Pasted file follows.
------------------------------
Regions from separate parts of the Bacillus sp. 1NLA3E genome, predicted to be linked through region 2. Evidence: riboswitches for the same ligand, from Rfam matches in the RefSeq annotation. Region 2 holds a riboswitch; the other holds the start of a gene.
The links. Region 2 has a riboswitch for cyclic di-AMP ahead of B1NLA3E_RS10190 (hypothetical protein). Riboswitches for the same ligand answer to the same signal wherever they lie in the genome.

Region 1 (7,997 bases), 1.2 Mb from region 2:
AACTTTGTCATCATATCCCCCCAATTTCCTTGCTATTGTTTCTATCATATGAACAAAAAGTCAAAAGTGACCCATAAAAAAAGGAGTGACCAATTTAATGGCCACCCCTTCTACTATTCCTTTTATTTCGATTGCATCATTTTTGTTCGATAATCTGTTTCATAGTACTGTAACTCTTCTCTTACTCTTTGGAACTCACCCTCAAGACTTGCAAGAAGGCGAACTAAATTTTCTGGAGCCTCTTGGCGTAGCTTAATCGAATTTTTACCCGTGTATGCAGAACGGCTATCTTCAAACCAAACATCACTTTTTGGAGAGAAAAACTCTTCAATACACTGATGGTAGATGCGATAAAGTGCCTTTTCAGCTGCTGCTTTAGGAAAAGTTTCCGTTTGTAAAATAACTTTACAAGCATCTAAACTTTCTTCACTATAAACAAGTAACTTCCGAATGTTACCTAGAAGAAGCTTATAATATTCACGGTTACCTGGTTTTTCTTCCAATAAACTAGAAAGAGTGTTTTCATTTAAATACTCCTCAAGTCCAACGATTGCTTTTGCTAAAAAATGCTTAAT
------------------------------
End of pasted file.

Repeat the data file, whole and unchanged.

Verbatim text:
Regions from separate parts of the Bacillus sp. 1NLA3E genome, predicted to be linked through region 2. Evidence: riboswitches for the same ligand, from Rfam matches in the RefSeq annotation. Region 2 holds a riboswitch; the other holds the start of a gene.
The links. Region 2 has a riboswitch for cyclic di-AMP ahead of B1NLA3E_RS10190 (hypothetical protein). Riboswitches for the same ligand answer to the same signal wherever they lie in the genome.

Region 1 (7,997 bases), 1.2 Mb from region 2:
AACTTTGTCATCATATCCCCCCAATTTCCTTGCTATTGTTTCTATCATATGAACAAAAAGTCAAAAGTGACCCATAAAAAAAGGAGTGACCAATTTAATGGCCACCCCTTCTACTATTCCTTTTATTTCGATTGCATCATTTTTGTTCGATAATCTGTTTCATAGTACTGTAACTCTTCTCTTACTCTTTGGAACTCACCCTCAAGACTTGCAAGAAGGCGAACTAAATTTTCTGGAGCCTCTTGGCGTAGCTTAATCGAATTTTTACCCGTGTATGCAGAACGGCTATCTTCAAACCAAACATCACTTTTTGGAGAGAAAAACTCTTCAATACACTGATGGTAGATGCGATAAAGTGCCTTTTCAGCTGCTGCTTTAGGAAAAGTTTCCGTTTGTAAAATAACTTTACAAGCATCTAAACTTTCTTCACTATAAACAAGTAACTTCCGAATGTTACCTAGAAGAAGCTTATAATATTCACGGTTACCTGGTTTTTCTTCCAATAAACTAGAAAGAGTGTTTTCATTTAAATACTCCTCAAGTCCAACGATTGCTTTTGCTAAAAAATGCTTAAT